Another one of the most infamous early applications of Bitcoin was the Silk Road. The Silk Road, launched in 2011, was a online dark web site where individuals could anonymously buy and sell any number of illegal items such as drugs and weapons. However, in October of 2013, the FBI shut down the website and arrested its founder Ross Ulbricht. Ulbricht was sentenced to life in prison without a possibility of parole.

While many of these early adopters faced unfortunate ends, they were the pioneers of Bitcoin’s adoption, proving it to be a viable method for Peer to Peer transactions. Bitcoin’s popularity continued to grow exponentially. Many startups started to jump on the Bitcoin bandwagon, surging the price of Bitcoin to ever increasing All Time Highs (ATH). Bitcoin would continue this path for the next 4 years, becoming a staple of technology revolutions. The below graph, taken for Coinmarketcap shows the rise in value of Bitcoin illustrating the ever-increasing adoption of this new technology.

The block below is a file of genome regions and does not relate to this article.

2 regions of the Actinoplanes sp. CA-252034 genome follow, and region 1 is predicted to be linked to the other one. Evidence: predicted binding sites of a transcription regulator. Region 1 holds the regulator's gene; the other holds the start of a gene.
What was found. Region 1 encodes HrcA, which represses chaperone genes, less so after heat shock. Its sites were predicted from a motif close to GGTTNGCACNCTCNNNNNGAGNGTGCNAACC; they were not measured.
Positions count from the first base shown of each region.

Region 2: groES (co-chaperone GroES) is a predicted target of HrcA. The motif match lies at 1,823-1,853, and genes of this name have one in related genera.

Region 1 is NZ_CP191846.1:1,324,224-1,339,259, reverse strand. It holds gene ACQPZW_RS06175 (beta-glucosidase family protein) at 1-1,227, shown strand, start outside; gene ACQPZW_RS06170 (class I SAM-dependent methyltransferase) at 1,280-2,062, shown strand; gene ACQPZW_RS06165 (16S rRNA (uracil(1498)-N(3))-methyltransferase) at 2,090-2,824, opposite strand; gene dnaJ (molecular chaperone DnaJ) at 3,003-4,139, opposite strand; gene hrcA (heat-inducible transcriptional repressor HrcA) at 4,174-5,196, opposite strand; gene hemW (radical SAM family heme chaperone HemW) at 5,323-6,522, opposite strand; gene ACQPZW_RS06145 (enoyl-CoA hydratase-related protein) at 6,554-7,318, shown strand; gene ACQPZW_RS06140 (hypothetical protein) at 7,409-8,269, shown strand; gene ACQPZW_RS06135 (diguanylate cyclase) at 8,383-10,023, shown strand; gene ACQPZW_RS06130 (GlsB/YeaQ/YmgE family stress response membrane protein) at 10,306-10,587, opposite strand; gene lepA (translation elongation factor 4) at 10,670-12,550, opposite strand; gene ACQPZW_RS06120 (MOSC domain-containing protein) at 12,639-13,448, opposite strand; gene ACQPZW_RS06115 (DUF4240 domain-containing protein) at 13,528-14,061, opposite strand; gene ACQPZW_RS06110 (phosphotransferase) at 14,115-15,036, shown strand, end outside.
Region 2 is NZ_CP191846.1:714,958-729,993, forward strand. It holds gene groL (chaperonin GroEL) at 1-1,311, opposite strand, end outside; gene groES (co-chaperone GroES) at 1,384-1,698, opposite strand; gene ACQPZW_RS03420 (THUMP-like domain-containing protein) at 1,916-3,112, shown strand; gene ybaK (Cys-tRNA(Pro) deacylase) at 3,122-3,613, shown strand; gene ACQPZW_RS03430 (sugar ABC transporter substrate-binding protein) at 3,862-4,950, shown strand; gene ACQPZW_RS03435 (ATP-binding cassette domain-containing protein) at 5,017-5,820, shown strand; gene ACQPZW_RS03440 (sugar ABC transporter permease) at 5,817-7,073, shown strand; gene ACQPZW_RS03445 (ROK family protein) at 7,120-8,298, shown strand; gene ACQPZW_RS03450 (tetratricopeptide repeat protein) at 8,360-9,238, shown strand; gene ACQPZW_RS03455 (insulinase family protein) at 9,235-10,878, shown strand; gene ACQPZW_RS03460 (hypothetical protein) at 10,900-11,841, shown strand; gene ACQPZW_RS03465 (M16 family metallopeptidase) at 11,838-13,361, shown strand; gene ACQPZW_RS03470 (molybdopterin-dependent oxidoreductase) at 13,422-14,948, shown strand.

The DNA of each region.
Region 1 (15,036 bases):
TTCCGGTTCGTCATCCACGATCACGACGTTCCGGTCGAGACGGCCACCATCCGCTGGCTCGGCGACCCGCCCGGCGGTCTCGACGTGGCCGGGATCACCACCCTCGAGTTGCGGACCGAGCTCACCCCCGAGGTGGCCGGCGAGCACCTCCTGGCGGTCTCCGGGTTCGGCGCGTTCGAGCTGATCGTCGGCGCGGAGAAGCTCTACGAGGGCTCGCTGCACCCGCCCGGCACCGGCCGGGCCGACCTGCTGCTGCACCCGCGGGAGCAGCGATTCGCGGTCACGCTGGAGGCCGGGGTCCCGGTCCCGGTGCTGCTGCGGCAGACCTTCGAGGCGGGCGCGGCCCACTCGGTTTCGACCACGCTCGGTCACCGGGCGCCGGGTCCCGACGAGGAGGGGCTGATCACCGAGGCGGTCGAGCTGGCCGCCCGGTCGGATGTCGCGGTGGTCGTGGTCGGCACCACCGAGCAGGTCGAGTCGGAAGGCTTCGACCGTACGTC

Bitcoin’s Current State and Substitute Blockchains.

Today, Bitcoin is the #1 use of blockchain around the world. Bitcoin has grown from being hundredths of a cent in value to peaking above $7,600 in November of 2017. Thousands of firms large and small are all researching and developing applications for their own blockchain. Applications include government and voting accountability platforms, music ownership systems, and micro-payment channels. Bitcoin and blockchain have become one of the hottest new technologies out there and it doesn’t seem like the intrigue will die down anytime soon. While Bitcoin is the most popular use of the blockchain, it is not the only one. Many other systems have been released such as Ethereum and Litecoin, set on fixing some of Bitcoin’s core issues. While these substitutes will not be discussed here, later posts will give detailed analysis of these so called alternative coins AKA ‘Alt-Coins.’ Moving forward we will dive into the technical details of Blockchain to give you a better understanding of what goes on under the hood. Please keep an eye out for the last part in the Blockchain Basics series, coming soon. Thanks!